“I’m saying to myself, ‘What are you doing to me?’ and then I say, ‘Wait, I can move!’ If only a little, but I did it.”

It was a watershed moment for his family: “It was only a baby step, but boy, were we excited to see it,” Rick said.

Pushing himself to the limit in rehab

From the onset, therapists on his care team were impressed at Cory’s determination and grit, as if he were in a race against both time and himself.

“Over the course of his stay, he was incredibly motivated and so eager to work hard. Even when he was exhausted, he kept pushing and made incredible progress,” Grabski said. “He just always kept moving in the right direction.”

Like many stroke victims, Cory regained mobility first in his leg. During his hospital stay he used a wheelchair and skilled therapy or nursing assist to navigate, as well as a handrail in the hall before graduating to a four-legged cane and then a single cane. In addition to the treadmill, he walked the halls, rode a stationary bike and did electrical stimulation, weight-loading exercises and grasp-and-release tasks for his arm and hand.

Then came the stairs. Lots of stairs.

Cory Davidson and his father, Rick Davidson, transformed their Weld County storage unit into a workshop where they build engines and modify vehicles, including this 2004 Jeep.
Cory Davidson and his father, Rick Davidson, transformed their Weld County storage unit into a workshop where they build engines and modify vehicles, including this 2004 Jeep.

“By week four, I was nailing those stairs. I was doing them three times a day, up and down, up and down, up and down. If there was extra credit, I would have gotten it – I wanted that gold star,” he said.

Staff also worked on daily activities such as dressing, bathing and grooming tasks, as well as making a simple meal and doing laundry. Coinciding with gaining strength and mobility, Cory also immersed himself in speech therapy.

When he was admitted, he was experiencing dysarthria, which is slurred speech caused by a weakness in the muscles needed for speech, and aphasia, a language disorder that makes it difficult for a person to communicate effectively.

“When Cory first came in, he had no usable language skills – he couldn’t say hello – he couldn’t even use language to give a yes or no answer,’’ said Caurel Gulbranson, the primary speech and language pathologist who worked with Cory. “When you can’t communicate, you really lose the essence of who you are.”

He had to begin at the beginning: pointing to pictures, reciting 123s and ABCs, and practicing simple reading. He followed along as Gulbranson told him to watch her mouth and “Do what I do.” He worked on enunciation and articulation, building his vocabulary and repertoire of words from one syllable to more complicated verbiage.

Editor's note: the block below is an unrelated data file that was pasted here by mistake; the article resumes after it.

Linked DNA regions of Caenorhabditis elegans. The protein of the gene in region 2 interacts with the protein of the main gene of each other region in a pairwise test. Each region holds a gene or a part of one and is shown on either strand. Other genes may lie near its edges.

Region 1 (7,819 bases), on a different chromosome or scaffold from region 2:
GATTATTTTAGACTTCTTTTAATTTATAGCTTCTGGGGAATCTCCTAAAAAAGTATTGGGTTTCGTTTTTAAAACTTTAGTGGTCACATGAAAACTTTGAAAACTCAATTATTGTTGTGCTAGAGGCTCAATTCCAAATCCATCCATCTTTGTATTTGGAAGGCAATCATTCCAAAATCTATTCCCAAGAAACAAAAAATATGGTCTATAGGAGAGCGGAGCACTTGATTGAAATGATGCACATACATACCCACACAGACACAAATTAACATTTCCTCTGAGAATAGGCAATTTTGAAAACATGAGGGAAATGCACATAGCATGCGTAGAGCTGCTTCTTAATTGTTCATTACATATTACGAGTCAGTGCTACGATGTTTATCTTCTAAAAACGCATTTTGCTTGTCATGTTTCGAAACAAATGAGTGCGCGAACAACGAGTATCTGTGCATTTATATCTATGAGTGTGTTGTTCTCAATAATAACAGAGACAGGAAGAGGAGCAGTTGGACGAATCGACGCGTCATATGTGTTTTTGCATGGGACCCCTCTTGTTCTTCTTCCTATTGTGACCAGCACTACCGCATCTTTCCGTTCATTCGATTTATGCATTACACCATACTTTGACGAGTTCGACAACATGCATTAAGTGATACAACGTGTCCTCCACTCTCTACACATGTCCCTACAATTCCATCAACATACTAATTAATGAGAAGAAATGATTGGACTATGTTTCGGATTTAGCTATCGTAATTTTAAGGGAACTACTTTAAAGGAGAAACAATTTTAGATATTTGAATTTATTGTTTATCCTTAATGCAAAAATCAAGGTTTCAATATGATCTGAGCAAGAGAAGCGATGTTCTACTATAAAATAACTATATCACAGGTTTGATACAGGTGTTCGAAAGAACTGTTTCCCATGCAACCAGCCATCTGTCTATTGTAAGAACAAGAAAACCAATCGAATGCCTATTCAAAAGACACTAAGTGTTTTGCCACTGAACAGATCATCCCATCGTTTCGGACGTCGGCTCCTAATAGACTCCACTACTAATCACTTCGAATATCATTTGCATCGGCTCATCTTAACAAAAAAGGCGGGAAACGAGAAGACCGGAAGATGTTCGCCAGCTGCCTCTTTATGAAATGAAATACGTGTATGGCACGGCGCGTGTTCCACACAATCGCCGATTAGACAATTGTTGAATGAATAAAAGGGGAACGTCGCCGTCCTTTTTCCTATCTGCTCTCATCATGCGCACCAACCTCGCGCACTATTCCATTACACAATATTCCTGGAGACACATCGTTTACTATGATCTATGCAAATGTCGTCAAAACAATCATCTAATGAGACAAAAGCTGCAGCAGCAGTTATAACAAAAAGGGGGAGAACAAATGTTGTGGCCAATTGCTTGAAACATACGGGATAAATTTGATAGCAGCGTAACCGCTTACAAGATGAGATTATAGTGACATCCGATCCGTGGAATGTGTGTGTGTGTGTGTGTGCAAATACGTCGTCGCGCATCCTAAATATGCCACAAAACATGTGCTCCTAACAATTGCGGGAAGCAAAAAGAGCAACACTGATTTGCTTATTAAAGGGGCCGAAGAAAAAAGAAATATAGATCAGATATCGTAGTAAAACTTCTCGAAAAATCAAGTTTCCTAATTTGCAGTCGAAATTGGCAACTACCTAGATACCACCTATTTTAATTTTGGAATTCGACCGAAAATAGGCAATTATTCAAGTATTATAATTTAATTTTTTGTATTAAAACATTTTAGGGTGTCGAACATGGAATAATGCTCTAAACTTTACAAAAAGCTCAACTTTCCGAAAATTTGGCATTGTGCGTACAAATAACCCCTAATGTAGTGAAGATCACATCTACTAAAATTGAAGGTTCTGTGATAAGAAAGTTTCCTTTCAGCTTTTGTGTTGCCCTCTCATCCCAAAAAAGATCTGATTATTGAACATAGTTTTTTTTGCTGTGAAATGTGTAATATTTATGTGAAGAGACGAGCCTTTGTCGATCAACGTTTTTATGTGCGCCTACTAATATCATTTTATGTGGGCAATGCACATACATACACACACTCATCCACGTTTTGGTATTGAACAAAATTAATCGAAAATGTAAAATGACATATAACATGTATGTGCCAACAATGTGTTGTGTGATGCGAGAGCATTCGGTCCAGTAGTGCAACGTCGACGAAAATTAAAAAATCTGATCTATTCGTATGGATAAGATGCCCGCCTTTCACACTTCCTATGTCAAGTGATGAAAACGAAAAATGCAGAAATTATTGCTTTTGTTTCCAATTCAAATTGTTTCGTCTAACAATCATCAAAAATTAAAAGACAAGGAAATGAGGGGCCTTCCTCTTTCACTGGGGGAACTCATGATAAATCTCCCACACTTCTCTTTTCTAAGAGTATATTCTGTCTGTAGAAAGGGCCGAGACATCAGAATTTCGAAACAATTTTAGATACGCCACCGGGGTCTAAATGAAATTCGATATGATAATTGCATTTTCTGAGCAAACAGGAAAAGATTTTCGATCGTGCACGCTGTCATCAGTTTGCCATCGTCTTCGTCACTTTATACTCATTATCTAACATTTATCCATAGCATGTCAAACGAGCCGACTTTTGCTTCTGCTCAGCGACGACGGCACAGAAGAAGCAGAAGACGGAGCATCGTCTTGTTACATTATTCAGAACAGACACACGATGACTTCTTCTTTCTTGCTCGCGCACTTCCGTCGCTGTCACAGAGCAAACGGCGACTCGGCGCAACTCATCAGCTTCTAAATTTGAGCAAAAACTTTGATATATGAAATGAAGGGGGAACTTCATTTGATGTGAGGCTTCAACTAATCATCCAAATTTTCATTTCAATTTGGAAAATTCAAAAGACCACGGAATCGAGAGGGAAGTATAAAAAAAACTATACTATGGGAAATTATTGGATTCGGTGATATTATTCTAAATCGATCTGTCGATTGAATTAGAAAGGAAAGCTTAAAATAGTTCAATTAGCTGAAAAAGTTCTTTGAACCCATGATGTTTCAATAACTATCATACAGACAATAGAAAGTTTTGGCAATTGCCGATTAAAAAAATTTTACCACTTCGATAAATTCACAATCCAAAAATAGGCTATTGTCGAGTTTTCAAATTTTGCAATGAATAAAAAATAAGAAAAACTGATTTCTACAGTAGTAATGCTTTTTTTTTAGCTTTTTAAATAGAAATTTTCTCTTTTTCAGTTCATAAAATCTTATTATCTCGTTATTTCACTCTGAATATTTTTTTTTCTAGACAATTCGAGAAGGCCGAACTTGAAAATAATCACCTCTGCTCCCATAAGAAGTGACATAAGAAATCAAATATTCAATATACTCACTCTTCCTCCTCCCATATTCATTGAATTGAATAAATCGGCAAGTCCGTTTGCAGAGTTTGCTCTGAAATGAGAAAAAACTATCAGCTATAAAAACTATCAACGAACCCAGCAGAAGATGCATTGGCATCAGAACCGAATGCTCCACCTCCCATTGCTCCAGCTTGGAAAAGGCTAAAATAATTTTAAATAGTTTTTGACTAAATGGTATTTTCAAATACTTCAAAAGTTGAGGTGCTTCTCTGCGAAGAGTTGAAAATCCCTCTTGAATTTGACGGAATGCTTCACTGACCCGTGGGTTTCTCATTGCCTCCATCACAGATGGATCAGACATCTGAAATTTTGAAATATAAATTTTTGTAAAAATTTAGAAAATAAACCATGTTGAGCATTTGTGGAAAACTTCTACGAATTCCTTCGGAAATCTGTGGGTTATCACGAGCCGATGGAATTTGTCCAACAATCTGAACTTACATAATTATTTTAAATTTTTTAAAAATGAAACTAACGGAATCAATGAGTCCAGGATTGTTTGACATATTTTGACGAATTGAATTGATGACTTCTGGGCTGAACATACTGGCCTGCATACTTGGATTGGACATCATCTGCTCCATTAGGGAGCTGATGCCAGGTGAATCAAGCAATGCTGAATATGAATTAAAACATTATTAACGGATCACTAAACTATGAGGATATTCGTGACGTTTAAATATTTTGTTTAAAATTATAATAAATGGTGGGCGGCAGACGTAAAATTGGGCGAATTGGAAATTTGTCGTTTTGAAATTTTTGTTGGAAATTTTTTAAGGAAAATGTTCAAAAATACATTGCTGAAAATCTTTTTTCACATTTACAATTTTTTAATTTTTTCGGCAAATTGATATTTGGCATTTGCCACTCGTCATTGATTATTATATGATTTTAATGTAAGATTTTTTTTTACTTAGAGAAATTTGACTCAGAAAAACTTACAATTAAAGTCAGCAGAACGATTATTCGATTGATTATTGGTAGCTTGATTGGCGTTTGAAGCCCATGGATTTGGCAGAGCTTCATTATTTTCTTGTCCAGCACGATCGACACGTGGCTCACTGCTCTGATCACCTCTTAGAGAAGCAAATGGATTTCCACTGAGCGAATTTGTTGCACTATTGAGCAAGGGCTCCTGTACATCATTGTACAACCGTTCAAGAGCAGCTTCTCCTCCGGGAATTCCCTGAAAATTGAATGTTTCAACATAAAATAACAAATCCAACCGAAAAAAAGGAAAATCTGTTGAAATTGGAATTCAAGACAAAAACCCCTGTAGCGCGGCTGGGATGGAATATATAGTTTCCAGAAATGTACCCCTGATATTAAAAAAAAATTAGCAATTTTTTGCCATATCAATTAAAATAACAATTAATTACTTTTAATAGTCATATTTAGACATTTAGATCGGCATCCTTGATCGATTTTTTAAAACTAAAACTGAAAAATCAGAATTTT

“For someone to come in with that level of impairment, sometimes they never get to the level of where Cory is, or if they do, it takes a long time. His progress has been remarkable,” she said.

Cory and his family have nothing but praise for the care he’s received: “It’s been amazing,” Rick said. Added Cory: “UCHealth has been straight up great.”

During his month-long stay, Cory had time to mull over a few pressing concerns as he pressed on through rehab after his stroke. A divorced dad with shared custody of his daughter, Cory is a self-employed architect, and that brings certain inescapable requirements: being on site for jobs, having computer dexterity, presenting ideas and communicating with clients.

Strengthening and gaining control of his right arm and hand have been more elusive than walking and talking. He is right-handed, with a right hand that is not always cooperating.

Several months after the stroke, he can raise that arm parallel to his shoulder, but fine motor skills in that hand are challenging.

“Until you lose your ability to use parts of your body you took for granted, you don’t realize how it will affect your life. Like how much you use your right hand: I didn’t realize my left hand was so stupid. It’s maddening.”

Cory starts the engine of the 1970 Nova SS he and his dad, Rick, built. It was just a shell when they took on the project. The rack also holds a 1972 Chevy pickup, which Cory rebuilt in high school. The Davidsons display their finished work in car shows throughout the West.